“I’ll never be able to study abroad” is a thought that most pre-health students fixate on. But, my friends, it is indeed possible to not only go abroad as a pre-health student, but to intern abroad at a hospital! For three months, I was an intern at Clínica Santa Isabel in Seville, Spain, where I explored different areas like the emergency room and the laboratory, as well as shadowed different specialties such as internal medicine and pediatrics. The experience was an incredible opportunity to gain shadowing hours, which I couldn’t have experienced in The United States. Additionally, I improved my Spanish by talking to patients, nurses, and doctors. Being surrounded by Spanish increased my confidence in my speaking skills.
Walking through the laboratory, I observed the sign stating when extracciones (blood drawing) and curas (wound care/injections) would occur. After two days of observing the nurses, they asked if I wanted to help with their work. By the end of my semester abroad, I had aided in countless extracciones, helped assist with wound cleaning, and performed injections. Not only did I gain experience, I gained forever friends with the nurses and other clinic personnel. We had frequent intercambios (exchanges) where they would teach me Spanish, whether medical terms or other vocabulary words, and I would do the same for them in English. I kept tabs of these vocab words in a little notebook that I had on me at all times. That way, my newfound knowledge wasn’t an “in one ear, out the other” experience. With the laboratory under my belt, I wanted to see a little more of what goes on in the clinic.
That’s when I asked my supervisor if I could go to the surgery wing and try to shadow surgeons. I was given a mask, hair net, and foot slips and was led into the OR where plastic surgery was occurring. I observed the surgery from the corner of the room, trying not to be in the way, but afterwards I was pleasantly surprised when the surgical nurse asked the surgeon if I could scrub in with them for the next surgery in order to observe more closely. The nurse then took the time to show me how to properly wash and “scrub” my hands and how to properly prepare for surgery. I walked into the sterile OR with my gown, gloves, and hair net with a ready-to-learn attitude. The surgeon took the time to explain to me the different layers skin and muscle as he was in the process of the procedure. Minutes into the surgery, I noticed a song was playing in the background from a computer and suddenly I realized the song that’s on: "How to Save a Life" by The Fray, otherwise known as the Grey’s Anatomy Song. I truly was living a Meredith Grey dream -- one that I thought would never occur, especially when I haven’t even gone through PA school. Yet, that wasn’t the end of the dream. While closing up, the surgeon asked if I wanted to help with the stitches and the bandages. Even though I was wearing a mask, my squinty eyes were a tell-tale sign of my huge smile that I was doing something that I loved.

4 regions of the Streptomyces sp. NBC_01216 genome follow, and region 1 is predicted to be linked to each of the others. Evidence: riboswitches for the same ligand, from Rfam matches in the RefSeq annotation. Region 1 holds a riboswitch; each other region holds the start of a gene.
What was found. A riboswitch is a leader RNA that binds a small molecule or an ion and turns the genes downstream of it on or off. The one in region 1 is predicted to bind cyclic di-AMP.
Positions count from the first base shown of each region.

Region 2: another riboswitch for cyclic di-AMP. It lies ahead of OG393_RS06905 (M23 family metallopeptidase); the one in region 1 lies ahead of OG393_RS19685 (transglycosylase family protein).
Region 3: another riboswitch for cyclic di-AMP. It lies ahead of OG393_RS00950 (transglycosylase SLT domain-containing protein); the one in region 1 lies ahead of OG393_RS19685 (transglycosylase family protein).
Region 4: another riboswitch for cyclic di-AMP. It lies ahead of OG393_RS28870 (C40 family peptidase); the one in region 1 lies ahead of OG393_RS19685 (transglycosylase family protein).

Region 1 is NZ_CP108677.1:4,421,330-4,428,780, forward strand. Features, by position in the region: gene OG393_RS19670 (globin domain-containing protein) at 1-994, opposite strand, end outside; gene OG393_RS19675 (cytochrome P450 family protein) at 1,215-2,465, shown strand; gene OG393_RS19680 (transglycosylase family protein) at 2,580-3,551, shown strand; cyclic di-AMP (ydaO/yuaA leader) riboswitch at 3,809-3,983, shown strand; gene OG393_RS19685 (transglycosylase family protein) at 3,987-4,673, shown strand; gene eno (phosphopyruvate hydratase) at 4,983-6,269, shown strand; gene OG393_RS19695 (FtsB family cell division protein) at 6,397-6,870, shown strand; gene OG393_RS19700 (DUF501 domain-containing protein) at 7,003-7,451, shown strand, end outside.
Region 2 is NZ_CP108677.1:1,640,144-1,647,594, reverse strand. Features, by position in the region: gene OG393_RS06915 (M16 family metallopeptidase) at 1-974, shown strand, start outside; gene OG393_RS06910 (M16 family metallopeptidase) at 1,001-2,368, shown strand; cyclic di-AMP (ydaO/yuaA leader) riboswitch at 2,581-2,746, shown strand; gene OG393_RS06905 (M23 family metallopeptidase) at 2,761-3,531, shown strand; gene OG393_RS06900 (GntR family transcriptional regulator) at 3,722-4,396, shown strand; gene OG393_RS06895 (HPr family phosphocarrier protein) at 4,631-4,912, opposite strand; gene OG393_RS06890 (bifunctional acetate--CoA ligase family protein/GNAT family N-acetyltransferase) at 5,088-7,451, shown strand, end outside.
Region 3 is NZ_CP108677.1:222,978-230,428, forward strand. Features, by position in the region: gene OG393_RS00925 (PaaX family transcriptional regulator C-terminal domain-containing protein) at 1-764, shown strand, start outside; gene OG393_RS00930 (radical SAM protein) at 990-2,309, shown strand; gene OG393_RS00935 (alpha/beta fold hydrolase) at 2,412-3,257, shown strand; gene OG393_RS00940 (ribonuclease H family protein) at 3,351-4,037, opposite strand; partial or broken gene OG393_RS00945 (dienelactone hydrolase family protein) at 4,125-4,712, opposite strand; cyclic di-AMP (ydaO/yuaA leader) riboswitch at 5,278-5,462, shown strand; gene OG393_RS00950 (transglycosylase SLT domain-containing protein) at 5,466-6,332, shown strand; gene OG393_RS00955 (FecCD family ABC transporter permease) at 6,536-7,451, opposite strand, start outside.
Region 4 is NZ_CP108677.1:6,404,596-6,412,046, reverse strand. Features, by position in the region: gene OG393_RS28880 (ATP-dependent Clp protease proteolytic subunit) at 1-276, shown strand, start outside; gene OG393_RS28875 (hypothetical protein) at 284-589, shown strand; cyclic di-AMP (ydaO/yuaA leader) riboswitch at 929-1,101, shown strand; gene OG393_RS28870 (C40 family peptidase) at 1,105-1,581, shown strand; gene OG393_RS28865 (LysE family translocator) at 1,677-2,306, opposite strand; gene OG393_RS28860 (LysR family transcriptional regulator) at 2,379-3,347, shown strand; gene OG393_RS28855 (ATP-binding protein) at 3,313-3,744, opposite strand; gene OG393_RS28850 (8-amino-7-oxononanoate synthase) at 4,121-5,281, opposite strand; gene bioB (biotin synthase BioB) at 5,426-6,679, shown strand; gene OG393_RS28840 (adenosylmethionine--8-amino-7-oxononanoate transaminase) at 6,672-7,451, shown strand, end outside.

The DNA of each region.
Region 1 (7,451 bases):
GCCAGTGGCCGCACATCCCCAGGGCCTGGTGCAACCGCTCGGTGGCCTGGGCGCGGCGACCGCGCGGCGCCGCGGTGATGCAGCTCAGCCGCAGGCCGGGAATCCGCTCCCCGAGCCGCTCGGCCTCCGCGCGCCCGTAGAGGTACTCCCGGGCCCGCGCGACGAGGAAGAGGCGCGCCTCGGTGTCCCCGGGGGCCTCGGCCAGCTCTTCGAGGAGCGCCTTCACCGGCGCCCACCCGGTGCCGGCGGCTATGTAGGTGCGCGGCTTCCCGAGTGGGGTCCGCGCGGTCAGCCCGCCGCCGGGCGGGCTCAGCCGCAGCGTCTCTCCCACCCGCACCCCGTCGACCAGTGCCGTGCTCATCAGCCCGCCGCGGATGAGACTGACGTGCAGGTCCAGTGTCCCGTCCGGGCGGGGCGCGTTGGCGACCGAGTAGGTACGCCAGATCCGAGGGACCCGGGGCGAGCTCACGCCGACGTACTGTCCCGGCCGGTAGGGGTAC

Although these incredible experiences seem perfect, there were also some difficulties. Bear in mind that this internship was all in Spanish and my medical Spanish, let alone my Spanish, isn’t exactly fluent. During my first day, I was completely shocked at how lost I felt. I was so out of place and didn’t know if I was going to get anything out of the internship. That’s when I decided that I was going to try to talk to as many people as possible and hopefully learn more along the way. I was met with a couple bumps in the road when I tried to converse with patients. A great deal of the time, patients were confused as to how I didn’t know a lot of Spanish and some even laughed at my attempts. Although my ego sometimes took a hit, my attempts allowed me to talk to patients and hear their stories, which was something I would’ve never done if I didn’t try to go out of my comfort zone.
I was able to shadow more doctors this way and discover that my favorite specialty is pediatrics. I sometimes translated for other students abroad and was able to be a familiar English-speaking face to them. I also made so many friends and felt as if I belonged in the clinic with my nurse friends. I truly had a Spanish experience all because of my internship, and I’m still processing all of the skills and amazing opportunities this internship created.
EDITOR'S NOTE: CEA's internship placements are individualized, and when placing students in an internship abroad, our team takes care to align each internship in accordance to the student's experience, area of interest, language fluency and other readiness factors.
Kaylee Phillips is the Fall 2019 Alumni Ambassador in Seville, Spain, and is currently studying at University of South Carolina Columbia.